Are We Raising a Generation of Spoiled Kids?

Posted July 18, 2012 by

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“Take out the garbage. I’ve asked you five times. Do it now!”

When I spoke these words to my 9-year-old this afternoon, he rolled his eyes, paused his Super Mario game and stomped off to do the chore I’d been asking him to do since morning. If left to his own devices, my guess is that my son would be playing video games, hanging out with his friends, eating junk food and watching TV all day, every day.

Here’s the thing — he’s a a pretty good kid for the most part. He’s kindhearted, creative and funny. But during moments like these (where he reacts to a request to do a chore as if I’ve asked him to give me one of his kidneys), I have to pause and ask myself, “Are we raising a spoiled kid who expects the planets to orbit around him?” The thing is, I don’t think this attitude is the exception in our country — it’s the norm.

So just why are American kids becoming so spoiled? According to a recent article in the New Yorker, author Elizabeth Kolbert says,”With the exception of the offspring of the Ming Dynasty and the Dauphins of pre-revolutionary France, contemporary American children represent some of the most indulged young people in history.” (Amen. Have to agree with her there.) In contrast to our way of child rearing, Kolbert describes a tribe in the Amazon where the children pitch in without being asked, never talk back to their parents, and work hard to be useful to others. The French, as well, raise their children to be more self-reliant and able to handle frustration, according to the recent book by Pamela Druckerman, Bringing up Bebe: One American Mother Discovers the Wisdom of French Parenting. Druckerman said she noticed that the French focus on teaching their kids patience — parents there are not constantly hovering over their children, or trying to keep them entertained. And guess what? The kids there, according to her, are better-behaved and seem content to play on their own without constantly bothering their parents or asking, “What can I do now? I’m bored.”

So how are we getting it so wrong in this country? It seems to me that over the years, the power has gradually shifted from parent to child. For a Gen Xer like myself, this is a hard pill to swallow. When we were kids, parents were in charge, period. Becoming an adult was seen as something desirable, our time to shine and take charge. But somehow over the years, kids have been given more and more of the power until now it seems that they’re the ones in control, not us. In her article, Kolbert says that this dynamic results in a prolonged “Adultescence” where kids behave irresponsibly and immaturely well into adulthood, supported by their parents. (And many never leave their parents’ house. Why would they?)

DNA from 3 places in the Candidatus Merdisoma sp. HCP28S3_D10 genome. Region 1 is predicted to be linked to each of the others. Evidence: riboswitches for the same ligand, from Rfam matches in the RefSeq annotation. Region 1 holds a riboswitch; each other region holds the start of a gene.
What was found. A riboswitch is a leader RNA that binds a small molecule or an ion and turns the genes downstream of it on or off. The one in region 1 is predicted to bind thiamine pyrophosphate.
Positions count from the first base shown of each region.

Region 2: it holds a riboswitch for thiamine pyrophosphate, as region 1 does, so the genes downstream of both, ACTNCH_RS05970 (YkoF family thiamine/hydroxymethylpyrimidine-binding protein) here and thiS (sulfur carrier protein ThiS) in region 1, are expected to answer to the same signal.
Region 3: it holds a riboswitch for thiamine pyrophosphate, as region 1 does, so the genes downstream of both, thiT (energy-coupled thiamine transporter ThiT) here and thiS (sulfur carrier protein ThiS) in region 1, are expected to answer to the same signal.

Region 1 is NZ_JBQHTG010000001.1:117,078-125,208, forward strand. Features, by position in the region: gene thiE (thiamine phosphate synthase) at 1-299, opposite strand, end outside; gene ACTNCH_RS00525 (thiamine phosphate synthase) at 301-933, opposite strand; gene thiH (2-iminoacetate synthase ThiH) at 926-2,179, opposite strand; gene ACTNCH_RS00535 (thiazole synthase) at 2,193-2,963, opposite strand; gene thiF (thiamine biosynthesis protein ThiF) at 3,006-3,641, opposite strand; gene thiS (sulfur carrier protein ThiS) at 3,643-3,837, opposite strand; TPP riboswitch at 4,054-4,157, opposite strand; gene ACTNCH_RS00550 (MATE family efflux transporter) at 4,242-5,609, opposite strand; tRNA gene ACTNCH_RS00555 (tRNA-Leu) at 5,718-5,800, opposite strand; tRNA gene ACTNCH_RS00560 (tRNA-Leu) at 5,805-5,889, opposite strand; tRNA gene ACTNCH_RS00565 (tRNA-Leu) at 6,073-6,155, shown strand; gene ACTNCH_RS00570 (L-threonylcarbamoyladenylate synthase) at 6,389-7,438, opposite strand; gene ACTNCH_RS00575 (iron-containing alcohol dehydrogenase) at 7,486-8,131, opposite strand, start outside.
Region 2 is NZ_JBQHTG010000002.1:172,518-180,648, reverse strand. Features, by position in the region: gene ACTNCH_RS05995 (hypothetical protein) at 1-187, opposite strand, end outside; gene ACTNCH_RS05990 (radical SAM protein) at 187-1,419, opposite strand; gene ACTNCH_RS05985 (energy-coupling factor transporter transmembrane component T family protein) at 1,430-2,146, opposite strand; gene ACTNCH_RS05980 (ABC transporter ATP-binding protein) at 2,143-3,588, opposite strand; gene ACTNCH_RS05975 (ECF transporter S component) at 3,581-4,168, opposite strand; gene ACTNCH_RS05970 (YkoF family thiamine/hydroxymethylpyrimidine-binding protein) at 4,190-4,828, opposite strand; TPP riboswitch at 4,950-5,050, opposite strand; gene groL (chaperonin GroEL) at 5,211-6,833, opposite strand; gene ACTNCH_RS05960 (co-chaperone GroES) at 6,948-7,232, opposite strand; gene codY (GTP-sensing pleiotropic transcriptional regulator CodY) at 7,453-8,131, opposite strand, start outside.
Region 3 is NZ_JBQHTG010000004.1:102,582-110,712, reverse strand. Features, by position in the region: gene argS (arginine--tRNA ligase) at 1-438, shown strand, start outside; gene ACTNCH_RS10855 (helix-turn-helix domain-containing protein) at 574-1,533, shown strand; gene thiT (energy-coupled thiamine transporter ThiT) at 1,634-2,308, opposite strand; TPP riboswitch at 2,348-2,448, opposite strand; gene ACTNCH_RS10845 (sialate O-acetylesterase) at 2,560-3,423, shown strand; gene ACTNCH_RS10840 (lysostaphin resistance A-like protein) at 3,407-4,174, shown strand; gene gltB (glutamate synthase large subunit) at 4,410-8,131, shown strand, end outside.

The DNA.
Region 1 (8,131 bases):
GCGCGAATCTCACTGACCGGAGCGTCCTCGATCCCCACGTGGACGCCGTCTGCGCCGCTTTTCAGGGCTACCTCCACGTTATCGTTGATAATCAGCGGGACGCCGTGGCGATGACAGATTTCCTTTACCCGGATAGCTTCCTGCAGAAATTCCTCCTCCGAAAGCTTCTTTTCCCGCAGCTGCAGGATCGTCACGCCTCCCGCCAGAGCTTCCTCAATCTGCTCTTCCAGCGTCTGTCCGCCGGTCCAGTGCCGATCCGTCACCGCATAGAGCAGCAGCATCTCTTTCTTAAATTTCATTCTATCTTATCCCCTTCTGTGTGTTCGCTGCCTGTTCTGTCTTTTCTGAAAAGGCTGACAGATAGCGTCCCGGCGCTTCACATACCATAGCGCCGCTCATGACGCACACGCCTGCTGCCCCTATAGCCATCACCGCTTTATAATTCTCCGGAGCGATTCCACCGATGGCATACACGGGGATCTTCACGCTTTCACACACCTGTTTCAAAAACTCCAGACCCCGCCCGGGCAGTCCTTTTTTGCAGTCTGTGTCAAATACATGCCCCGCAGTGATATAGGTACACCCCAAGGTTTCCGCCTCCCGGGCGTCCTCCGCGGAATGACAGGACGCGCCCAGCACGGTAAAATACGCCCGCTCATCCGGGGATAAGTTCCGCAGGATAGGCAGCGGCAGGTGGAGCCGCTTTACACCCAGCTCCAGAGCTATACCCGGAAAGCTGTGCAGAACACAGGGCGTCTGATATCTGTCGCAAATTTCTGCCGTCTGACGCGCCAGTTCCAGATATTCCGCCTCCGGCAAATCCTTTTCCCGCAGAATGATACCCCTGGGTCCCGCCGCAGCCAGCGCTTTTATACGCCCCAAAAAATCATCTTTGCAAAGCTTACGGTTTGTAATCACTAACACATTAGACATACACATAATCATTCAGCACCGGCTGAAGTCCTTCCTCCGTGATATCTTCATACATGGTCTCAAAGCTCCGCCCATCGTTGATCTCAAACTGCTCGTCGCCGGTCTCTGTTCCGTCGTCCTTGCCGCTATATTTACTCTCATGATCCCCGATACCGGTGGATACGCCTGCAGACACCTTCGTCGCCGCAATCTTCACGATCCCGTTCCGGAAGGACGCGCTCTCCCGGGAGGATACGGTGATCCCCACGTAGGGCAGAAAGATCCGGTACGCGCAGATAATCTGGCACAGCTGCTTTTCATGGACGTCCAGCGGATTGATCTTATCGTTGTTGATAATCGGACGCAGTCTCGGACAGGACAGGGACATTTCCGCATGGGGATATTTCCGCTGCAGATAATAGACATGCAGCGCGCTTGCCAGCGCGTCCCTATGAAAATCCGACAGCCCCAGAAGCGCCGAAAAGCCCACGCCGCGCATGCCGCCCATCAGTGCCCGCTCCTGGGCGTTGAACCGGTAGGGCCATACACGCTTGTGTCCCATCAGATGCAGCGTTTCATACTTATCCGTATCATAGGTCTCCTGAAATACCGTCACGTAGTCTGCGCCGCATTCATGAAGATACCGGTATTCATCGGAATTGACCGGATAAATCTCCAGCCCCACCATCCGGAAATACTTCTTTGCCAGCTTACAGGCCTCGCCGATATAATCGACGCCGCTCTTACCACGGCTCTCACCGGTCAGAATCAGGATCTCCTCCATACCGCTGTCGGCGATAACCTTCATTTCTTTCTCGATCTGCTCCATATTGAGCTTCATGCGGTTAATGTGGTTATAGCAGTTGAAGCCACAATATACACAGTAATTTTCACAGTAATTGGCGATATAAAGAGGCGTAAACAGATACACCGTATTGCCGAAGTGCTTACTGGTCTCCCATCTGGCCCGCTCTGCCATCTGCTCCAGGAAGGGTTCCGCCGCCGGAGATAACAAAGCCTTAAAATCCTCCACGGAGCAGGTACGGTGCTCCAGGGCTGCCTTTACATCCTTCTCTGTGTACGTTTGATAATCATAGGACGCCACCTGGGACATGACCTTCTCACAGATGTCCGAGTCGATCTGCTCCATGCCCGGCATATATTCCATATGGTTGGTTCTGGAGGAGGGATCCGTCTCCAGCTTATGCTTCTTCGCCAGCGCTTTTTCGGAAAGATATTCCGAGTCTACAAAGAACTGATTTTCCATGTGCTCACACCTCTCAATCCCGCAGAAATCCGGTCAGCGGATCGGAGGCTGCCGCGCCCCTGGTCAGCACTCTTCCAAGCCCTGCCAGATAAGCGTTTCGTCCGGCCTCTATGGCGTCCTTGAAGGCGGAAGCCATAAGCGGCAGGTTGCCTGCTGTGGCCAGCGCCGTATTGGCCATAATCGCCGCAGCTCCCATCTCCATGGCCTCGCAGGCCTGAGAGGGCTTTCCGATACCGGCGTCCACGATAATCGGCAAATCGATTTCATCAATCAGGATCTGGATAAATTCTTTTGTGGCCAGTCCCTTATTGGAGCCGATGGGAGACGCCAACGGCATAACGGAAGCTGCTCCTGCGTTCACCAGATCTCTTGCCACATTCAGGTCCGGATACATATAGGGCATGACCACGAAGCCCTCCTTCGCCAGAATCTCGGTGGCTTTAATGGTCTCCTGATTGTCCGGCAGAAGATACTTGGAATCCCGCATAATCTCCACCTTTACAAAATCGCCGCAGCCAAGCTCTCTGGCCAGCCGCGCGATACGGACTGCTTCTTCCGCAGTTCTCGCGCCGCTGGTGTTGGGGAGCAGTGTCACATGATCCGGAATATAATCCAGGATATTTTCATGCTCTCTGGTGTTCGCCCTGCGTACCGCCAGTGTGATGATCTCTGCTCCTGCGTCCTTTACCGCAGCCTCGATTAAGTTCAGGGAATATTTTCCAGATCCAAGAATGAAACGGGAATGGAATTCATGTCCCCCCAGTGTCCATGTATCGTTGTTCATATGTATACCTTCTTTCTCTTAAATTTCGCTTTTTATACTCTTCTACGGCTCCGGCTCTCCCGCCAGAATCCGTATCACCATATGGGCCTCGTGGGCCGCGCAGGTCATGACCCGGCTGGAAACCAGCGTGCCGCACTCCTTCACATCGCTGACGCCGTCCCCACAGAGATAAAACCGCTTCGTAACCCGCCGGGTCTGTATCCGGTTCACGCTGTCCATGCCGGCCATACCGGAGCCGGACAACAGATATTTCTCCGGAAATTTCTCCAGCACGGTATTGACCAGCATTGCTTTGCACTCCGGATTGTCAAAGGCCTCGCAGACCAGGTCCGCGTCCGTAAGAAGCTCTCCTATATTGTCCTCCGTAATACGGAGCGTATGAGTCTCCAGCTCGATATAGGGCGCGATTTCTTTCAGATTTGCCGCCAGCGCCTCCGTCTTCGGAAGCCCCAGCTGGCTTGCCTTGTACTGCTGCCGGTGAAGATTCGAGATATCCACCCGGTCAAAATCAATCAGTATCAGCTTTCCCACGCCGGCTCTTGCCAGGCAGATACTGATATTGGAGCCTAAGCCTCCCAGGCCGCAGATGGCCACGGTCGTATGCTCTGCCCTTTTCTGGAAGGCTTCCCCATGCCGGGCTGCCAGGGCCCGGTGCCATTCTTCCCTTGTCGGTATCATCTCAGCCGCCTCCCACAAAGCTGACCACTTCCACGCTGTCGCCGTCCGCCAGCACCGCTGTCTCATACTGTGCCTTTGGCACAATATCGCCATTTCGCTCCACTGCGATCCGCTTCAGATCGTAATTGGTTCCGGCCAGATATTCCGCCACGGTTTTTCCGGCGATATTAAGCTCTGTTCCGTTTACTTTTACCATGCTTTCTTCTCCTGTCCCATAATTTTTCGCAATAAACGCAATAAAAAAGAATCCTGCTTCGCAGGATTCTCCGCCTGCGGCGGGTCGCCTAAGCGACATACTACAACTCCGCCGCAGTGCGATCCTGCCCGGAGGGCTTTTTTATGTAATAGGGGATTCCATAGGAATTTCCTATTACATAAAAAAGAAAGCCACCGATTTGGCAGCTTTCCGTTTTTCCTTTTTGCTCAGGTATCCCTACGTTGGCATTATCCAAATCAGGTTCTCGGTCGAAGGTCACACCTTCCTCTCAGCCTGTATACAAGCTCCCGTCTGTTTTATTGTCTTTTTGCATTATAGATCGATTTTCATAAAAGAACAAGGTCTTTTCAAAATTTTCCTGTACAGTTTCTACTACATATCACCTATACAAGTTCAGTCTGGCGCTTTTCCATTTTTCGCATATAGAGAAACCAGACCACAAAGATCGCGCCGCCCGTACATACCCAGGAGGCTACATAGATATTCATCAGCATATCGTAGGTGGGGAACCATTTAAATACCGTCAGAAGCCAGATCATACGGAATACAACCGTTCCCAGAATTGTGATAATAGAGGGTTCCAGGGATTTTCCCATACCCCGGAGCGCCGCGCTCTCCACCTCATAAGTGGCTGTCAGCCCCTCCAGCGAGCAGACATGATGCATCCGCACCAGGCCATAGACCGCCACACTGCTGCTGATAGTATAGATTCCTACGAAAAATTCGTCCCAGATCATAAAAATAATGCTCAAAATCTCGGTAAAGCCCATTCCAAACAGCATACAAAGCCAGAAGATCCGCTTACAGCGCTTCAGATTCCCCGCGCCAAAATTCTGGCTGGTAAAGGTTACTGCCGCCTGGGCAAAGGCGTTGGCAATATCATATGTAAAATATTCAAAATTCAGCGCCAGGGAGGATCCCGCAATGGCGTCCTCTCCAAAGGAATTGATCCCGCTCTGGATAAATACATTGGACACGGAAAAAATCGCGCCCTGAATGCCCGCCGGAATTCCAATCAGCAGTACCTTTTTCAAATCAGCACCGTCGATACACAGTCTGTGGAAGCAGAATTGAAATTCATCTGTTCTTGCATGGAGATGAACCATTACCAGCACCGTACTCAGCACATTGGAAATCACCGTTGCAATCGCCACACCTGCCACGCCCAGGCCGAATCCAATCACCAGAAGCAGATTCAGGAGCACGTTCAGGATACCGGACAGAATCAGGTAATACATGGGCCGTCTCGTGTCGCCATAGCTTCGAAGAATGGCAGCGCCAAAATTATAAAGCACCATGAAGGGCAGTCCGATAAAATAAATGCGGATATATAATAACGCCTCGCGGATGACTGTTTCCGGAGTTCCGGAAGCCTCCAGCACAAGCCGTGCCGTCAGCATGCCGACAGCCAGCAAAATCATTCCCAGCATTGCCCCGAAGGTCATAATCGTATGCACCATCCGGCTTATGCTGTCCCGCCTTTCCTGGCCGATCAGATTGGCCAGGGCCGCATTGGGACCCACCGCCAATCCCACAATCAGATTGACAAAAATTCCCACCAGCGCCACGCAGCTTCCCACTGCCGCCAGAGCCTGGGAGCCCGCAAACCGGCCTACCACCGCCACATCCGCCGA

The answer, according to the article, is to teach kids a sense of responsibility, to not be a helicopter or “snow plow parent” — who clears the way for their child to make sure they don’t suffer any disappointment or difficulty — and to not “over function” for our kids.

Truth be told, I don’t think American kids are any different than other children the world over; rather, I think human nature is such that we always want more. Instead of making it easy for our kids to get everything they want, we need to let them experience failure and disappointment from time to time — the natural consequences for their actions. That’s real life and it’s hard, but it’s a lesson everyone needs to learn.  If we (and I’m including myself here) keep doing too much for our kids instead of holding them accountable for their actions, teaching them how to be patient and to work for what they want, I’m afraid the spoiling of this generation will continue.


What do you think? Are American kids more spoiled than other children? What’s the best way to teach kids to be responsible and mature?


Elisabeth Wilkins is the editor of Empowering Parents and the mother of one son. Her work has appeared in national and international publications.


Elisabeth Wilkins is the editor of Empowering Parents and the mother of an 10-year-old son. Her work has appeared in national and international publications, including Mothering, Motherhood (Singapore), Hausfrau, The Bad Mother Chronicles, and The Japan Times. Elisabeth holds a Masters in Fine Arts in Creative Writing from the University of Southern Maine.

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